The House of Representatives is not through with Valeant Pharmaceuticals.
Ranking members of the House Committee on Oversight, Chairman Jason Chaffetz (R-Utah) and Ranking Member Elijah E. Cummings (D-Maryland), just sent the company a letter asking for an explanation as to why it continues to withhold documents about its drug-pricing practices.
The committee has been looking specifically into heart medications, Isuprel and Nitropress, since August of last year. Valeant hiked the prices of those drugs by by 525% and 212% respectively. Last month, Valeant
‘s then-interim CEO, Howard Schiller, went to Washington to testify about the matter.
The day before Schiller’s testimony, on February 3rd, Valeant’s counsel provided legislators with a bunch of “non privileged” documents. Chaffetz and Cummings want to know what was so privileged about the documents that were not included.
Specifically, they want (from the letter):
“(1) a description of each document you have withheld; (2) the total number of pages of each document you have withheld; and (3) the reason you have withheld each document.” They asked for this information by March 23.
“Based on the information you provide in response to this request,” Chaffetz and Cummings wrote, “the Committee will be able to evaluate the basis for your decision to withhold these documents and determine whether, and to what extent, such documents should be provided.”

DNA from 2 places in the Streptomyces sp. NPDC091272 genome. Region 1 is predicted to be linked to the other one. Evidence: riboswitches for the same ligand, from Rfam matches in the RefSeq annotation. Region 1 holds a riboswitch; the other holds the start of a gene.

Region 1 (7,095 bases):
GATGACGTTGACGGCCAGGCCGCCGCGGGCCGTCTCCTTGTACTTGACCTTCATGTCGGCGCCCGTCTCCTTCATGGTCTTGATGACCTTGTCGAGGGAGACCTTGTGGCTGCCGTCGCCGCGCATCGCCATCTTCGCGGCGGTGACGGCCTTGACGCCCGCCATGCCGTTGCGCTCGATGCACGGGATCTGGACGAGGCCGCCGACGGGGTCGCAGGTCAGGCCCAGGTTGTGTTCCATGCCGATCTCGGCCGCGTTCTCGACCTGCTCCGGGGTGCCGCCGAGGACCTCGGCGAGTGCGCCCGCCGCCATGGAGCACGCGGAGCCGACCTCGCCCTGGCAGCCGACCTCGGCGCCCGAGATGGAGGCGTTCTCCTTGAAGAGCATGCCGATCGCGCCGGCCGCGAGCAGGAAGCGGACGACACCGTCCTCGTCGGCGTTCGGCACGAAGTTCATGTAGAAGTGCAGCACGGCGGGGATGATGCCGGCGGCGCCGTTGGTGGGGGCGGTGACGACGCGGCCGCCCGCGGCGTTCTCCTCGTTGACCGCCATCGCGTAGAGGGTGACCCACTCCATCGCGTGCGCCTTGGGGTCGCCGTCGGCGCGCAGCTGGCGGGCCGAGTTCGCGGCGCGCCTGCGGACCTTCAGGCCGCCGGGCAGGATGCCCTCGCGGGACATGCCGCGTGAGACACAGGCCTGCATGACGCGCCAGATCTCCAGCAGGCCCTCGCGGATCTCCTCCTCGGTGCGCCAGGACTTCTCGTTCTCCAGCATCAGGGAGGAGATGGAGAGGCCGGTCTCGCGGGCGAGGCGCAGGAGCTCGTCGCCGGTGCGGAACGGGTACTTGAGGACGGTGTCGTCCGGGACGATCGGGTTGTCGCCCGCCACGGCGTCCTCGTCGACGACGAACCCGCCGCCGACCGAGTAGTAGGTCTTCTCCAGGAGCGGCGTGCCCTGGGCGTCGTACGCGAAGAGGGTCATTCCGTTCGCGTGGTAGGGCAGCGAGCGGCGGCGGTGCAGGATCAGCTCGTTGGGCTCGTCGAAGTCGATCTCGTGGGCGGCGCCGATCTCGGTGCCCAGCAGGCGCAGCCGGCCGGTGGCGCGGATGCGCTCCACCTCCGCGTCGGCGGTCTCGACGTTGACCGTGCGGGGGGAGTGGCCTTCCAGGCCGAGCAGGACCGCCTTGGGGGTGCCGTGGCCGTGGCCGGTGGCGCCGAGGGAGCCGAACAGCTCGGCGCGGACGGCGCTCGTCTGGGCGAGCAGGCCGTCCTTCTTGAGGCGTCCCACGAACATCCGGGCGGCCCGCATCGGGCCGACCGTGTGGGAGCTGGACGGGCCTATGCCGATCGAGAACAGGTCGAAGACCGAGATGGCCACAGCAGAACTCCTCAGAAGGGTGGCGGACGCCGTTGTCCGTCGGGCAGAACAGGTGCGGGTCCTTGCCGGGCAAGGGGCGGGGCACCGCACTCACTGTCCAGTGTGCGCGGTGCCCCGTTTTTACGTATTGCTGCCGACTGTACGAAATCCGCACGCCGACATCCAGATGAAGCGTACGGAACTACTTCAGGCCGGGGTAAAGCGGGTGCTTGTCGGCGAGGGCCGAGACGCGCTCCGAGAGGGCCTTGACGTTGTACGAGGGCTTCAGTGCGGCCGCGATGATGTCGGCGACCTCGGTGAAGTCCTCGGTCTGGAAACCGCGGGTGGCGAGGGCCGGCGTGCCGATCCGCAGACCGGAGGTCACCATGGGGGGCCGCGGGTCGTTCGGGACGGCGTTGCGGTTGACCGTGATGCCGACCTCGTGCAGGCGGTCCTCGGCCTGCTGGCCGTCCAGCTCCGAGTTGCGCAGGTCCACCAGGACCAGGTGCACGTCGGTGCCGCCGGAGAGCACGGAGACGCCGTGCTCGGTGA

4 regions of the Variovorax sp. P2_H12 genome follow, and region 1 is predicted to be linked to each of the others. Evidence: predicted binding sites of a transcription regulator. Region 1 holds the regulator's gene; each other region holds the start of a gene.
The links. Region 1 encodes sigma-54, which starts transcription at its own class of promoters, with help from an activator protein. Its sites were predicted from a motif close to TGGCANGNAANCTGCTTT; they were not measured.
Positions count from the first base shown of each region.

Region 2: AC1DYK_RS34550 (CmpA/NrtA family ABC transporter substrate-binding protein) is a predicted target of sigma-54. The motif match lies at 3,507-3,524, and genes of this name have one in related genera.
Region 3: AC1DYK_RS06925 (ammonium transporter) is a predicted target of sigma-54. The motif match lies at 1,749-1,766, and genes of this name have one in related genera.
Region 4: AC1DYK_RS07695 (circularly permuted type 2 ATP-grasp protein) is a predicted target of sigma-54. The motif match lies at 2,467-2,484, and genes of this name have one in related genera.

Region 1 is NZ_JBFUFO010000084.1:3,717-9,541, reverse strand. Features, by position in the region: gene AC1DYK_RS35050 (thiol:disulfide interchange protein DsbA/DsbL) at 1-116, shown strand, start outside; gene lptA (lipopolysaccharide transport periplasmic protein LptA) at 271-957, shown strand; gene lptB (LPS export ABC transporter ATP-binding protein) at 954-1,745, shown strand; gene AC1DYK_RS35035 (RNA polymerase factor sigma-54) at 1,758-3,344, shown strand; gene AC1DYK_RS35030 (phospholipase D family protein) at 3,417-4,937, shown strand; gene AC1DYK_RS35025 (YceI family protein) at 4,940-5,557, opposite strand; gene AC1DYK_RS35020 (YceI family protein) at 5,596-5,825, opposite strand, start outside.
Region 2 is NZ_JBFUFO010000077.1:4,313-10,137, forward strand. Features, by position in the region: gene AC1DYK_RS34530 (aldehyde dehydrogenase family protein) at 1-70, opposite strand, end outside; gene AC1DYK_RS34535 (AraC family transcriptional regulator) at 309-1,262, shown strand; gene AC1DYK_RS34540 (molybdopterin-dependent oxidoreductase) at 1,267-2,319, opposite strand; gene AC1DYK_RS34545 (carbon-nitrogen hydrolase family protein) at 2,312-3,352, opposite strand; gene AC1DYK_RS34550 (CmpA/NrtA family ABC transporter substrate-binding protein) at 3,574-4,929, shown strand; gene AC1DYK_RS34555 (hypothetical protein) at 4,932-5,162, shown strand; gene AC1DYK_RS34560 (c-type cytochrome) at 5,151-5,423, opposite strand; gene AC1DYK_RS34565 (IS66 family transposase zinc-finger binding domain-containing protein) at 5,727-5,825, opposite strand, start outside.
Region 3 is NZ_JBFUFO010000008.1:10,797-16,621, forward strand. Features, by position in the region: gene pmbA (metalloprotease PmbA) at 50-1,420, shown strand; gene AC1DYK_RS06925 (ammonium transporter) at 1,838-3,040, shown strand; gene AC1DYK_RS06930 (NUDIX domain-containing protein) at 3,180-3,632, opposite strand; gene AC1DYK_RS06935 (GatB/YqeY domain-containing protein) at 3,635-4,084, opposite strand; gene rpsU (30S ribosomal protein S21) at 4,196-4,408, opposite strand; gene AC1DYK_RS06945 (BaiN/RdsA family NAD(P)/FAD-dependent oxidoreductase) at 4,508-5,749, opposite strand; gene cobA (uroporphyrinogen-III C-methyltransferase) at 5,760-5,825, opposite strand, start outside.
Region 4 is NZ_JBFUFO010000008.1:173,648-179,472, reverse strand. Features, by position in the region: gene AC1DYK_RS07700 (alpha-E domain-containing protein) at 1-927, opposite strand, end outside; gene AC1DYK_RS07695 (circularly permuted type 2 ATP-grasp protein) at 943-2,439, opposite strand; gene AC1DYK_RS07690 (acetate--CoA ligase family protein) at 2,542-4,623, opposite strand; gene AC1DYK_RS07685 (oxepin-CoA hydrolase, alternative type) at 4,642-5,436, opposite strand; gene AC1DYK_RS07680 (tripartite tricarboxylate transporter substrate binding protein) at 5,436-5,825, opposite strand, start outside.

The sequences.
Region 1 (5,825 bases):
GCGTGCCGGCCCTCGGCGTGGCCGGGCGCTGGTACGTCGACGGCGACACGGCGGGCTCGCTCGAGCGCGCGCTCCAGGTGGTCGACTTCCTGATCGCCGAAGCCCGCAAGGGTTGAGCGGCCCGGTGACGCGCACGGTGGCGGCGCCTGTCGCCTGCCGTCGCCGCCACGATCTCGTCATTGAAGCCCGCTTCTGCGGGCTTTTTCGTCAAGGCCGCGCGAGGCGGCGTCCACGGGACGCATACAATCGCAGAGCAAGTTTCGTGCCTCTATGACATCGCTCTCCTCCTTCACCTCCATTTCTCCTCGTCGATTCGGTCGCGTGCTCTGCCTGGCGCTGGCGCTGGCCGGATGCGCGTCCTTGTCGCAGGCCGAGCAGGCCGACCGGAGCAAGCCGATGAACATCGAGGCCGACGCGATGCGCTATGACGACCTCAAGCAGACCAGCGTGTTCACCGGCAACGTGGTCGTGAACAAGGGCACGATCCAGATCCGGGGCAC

In other words, they don’t want Valeant picking choosing what to send.
Valeant started facing intense pressure over its pricing practices in the fall, when Hillary Clinton and Senator Claire McCaskill also expressed anger at the company. That, combined with accusations of malfeasance from a short seller, plunged the company into chaos and tanked the stock.
Valeant was forced to reorganise its business in the face of this disaster, and promised to lower its prices, but it doesn’t seem the government is done yet. Chaffetz and Cummings both discussed the need for more transparency on how much it actually costs drug companies to make drugs — until they get more answers about that, they’re unlikely to stop. The SEC and state attorney’s from Massachusetts and New York also have open investigations into the company.